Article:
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Media, Internet stocks turn red following earnings reports

Media and communications stocks had a wild week as investors digested earnings results from several sectors, and the trend from the television space was not positive.

Sinclair Broadcast Group Inc. was one of the hardest hit. That company actually beat consensus estimates in its Aug. 2 earnings release, with EPS of 43 cents per share against expectations of 40 cents, according to S&P Capital IQ. But the company reported a decline in second-quarter core broadcast advertising revenue, hitting the low end of guidance, and issued a third-quarter forecast for "flattish" advertising revenue.

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Sinclair shares cratered 15.6% for the five trading days ended Aug. 4.

TEGNA Inc. also felt the heat. It reported GAAP EPS of 23 cents per share against an S&P Capital IQ consensus mean of 27 cents per share on July 31. Revenue growth was driven by subscriptions and digital products, the company's executives said an Aug. 1 earnings call, offset by lower advertising and marketing revenue. Tegna shares dove 12.9% for the trading week ended Aug. 4.

E.W. Scripps Co. and Gray Television Inc. also caught the attention of the bears, with shares dropping 9.9% and 10.3% for the week, respectively.

Viacom Inc. beat consensus estimates, reporting Aug. 3 GAAP EPS of $1.70 against expectations of $1.11. However, the company recorded a 2% decline in domestic advertising revenues even as it raised prices on ad units. Much of the company's financial gains were attributed to digital channels.

Viacom shares fell 15.3% by the end of the week as over-the-top digital revenues were called into question and some analyst recommended the company look for an acquirer.

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Network owner Discovery Communications Inc. also got burnt during the week after a July 31 merger announcement and a July 31 earnings release.

The company plans to buy Scripps Networks Interactive Inc. in a $14.6 billion deal, expanding its programming lineup to about 300,000 hours per year, including 8,000 hours of original content.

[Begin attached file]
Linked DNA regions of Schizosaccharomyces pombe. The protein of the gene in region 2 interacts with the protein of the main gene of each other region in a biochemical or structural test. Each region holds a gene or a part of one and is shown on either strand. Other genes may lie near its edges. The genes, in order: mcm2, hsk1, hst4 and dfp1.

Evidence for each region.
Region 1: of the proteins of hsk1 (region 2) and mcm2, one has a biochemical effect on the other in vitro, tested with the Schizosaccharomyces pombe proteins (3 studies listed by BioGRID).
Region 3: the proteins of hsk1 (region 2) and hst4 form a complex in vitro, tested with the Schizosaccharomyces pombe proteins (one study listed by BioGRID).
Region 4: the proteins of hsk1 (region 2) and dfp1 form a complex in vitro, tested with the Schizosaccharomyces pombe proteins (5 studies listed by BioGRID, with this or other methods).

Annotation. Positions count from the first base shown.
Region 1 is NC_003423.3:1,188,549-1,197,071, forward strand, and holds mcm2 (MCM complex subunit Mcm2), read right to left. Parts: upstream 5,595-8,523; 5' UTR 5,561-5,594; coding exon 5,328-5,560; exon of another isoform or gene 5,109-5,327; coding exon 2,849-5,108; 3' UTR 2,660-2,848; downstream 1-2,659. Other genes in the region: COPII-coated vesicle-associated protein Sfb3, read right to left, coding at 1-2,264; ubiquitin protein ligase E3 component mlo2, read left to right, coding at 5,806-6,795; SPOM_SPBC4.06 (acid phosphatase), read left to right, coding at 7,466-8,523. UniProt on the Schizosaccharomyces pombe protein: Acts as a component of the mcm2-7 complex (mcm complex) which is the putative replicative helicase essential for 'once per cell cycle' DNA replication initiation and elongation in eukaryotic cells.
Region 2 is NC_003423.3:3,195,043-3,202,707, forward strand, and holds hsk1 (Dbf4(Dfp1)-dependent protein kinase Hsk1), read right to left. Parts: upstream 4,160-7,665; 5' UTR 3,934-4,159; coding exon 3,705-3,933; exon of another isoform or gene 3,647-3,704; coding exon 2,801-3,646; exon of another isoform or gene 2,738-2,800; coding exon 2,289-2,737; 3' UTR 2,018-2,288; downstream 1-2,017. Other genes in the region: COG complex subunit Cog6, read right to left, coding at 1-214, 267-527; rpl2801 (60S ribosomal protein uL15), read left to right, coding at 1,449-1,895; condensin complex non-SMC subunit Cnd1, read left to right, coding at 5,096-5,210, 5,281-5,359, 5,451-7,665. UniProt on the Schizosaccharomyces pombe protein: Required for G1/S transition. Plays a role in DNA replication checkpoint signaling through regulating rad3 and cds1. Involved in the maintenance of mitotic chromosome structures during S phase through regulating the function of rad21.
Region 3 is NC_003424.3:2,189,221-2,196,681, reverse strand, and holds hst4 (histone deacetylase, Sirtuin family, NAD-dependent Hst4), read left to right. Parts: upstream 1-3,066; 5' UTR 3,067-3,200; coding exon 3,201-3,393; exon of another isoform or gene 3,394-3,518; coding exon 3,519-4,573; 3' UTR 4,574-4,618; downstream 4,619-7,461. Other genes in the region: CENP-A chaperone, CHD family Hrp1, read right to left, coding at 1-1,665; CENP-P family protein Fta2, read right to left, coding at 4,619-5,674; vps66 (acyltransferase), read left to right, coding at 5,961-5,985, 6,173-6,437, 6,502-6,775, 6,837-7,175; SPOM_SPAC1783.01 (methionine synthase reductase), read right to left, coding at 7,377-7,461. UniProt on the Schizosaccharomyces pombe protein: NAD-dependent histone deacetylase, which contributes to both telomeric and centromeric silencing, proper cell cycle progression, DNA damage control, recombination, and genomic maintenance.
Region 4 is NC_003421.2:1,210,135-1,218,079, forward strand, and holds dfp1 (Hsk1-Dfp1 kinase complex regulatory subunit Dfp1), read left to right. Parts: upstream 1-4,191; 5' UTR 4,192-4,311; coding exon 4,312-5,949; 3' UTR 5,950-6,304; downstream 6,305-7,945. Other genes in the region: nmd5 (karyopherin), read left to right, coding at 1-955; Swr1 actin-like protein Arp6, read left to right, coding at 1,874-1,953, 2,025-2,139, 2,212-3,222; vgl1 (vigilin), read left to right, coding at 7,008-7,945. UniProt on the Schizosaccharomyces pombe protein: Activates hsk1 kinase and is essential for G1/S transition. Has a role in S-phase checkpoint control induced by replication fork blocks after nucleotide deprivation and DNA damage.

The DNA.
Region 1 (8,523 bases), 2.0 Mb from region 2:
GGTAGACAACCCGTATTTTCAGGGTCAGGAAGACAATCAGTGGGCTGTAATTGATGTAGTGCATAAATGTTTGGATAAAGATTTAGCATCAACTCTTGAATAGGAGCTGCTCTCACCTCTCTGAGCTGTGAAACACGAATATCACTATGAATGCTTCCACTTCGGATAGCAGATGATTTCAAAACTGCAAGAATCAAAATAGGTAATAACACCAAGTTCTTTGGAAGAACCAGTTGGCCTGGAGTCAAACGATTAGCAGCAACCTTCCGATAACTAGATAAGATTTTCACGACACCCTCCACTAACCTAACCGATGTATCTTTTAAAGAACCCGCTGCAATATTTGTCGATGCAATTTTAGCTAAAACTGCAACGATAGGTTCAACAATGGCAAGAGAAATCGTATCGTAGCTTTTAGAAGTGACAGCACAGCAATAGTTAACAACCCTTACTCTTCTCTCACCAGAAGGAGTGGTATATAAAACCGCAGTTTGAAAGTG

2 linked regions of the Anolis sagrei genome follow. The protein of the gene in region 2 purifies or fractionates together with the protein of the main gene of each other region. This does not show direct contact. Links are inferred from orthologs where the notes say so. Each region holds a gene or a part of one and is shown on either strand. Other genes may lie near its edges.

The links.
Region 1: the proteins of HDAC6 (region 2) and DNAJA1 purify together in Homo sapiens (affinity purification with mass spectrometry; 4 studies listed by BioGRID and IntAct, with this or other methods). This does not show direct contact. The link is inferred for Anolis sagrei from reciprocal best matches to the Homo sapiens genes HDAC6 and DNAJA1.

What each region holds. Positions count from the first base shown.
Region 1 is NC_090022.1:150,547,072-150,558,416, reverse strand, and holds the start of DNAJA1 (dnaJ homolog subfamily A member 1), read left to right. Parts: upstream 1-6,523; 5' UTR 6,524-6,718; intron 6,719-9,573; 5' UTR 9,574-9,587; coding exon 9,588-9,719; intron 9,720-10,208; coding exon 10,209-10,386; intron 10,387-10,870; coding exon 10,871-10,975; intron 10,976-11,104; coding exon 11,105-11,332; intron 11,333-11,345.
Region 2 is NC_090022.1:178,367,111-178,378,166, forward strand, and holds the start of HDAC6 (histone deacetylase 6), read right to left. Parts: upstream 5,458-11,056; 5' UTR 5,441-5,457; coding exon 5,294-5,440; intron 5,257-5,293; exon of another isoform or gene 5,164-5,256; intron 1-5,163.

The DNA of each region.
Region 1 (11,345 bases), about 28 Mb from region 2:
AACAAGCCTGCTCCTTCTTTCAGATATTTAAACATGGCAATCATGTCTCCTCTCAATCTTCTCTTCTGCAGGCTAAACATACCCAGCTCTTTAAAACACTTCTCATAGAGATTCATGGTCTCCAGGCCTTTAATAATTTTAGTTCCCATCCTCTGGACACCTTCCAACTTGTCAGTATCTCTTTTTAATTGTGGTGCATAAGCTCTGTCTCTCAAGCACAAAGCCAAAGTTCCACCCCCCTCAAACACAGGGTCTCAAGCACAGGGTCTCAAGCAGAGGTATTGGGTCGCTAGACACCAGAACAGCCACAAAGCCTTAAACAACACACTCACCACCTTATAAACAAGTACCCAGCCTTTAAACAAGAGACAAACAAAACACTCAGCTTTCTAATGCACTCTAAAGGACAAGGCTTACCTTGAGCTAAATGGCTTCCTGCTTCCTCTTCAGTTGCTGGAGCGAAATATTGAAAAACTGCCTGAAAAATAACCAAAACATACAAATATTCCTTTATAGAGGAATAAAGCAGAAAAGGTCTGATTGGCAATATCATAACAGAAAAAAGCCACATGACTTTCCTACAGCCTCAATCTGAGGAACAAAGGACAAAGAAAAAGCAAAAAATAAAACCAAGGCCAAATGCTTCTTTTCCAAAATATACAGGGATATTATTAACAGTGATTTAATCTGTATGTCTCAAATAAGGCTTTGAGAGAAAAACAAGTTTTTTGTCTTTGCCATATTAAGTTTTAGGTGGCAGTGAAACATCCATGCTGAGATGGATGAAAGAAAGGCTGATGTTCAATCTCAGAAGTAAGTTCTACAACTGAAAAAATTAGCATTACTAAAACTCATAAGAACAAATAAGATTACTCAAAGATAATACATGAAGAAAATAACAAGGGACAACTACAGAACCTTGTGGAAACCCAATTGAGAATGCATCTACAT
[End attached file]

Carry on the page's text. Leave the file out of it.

On earnings, Discovery saw second-quarter net income drop 8% to $374 million, or 64 cents per share, against an S&P Capital IQ consensus EPS estimate of 68 cents.
Investors bailed out, pushing Discovery shares down by 11.5% for the five trading days ended Aug. 4. For its part, Scripps Networks Interactive shares edged up about 0.4% for the week.

Television names were not the only companies that felt the heat: theater chain AMC Entertainment Holdings Inc. reported results well below expectations as the 2017 box office has floundered compared to the prior year. The company previewed its earnings, showing a big loss of $1.35 per share, and said it plans to cut costs and save the company $30 million in adjusted EBITDA. AMC added the third quarter also looked troubled.

With theater chains already fighting flat or declining admissions and a difficult 2017 turnout, investors dumped AMC to the tune of 20.7% for the five trading days.

Looking at internet companies, Amazon.com Inc. and Pandora Media Inc. saw their market caps flag for the week ended Aug. 4.

Amazon reported earnings well below consensus, citing increased expenses as the reason that EPS clocked at 40 cents per share, about a dollar below consensus expectations. The miss came despite 25% sales growth. Amazon shares dropped 3.2% for the trading week.

Pandora also missed consensus expectations, reporting a GAAP loss per share of $1.20 on an estimated loss of 48 cents per share, according to S&P Capital IQ. The company topped short interest charts as shares slid 10.5% for the five days ended Aug. 4.

The media markets were not all red for the week.

Apple Inc. reported EPS of $1.67 against a consensus forecast of $1.57. Groupon Inc. reported a GAAP loss of 2 cents per share and adjusted EPS of 2 cents per share, while consensus estimates were for a loss of 4 cents GAAP and 0 cents adjusted.

Apple shares gained 4.6% while Groupon shares jumped 8.4% for the five days ended Aug. 4.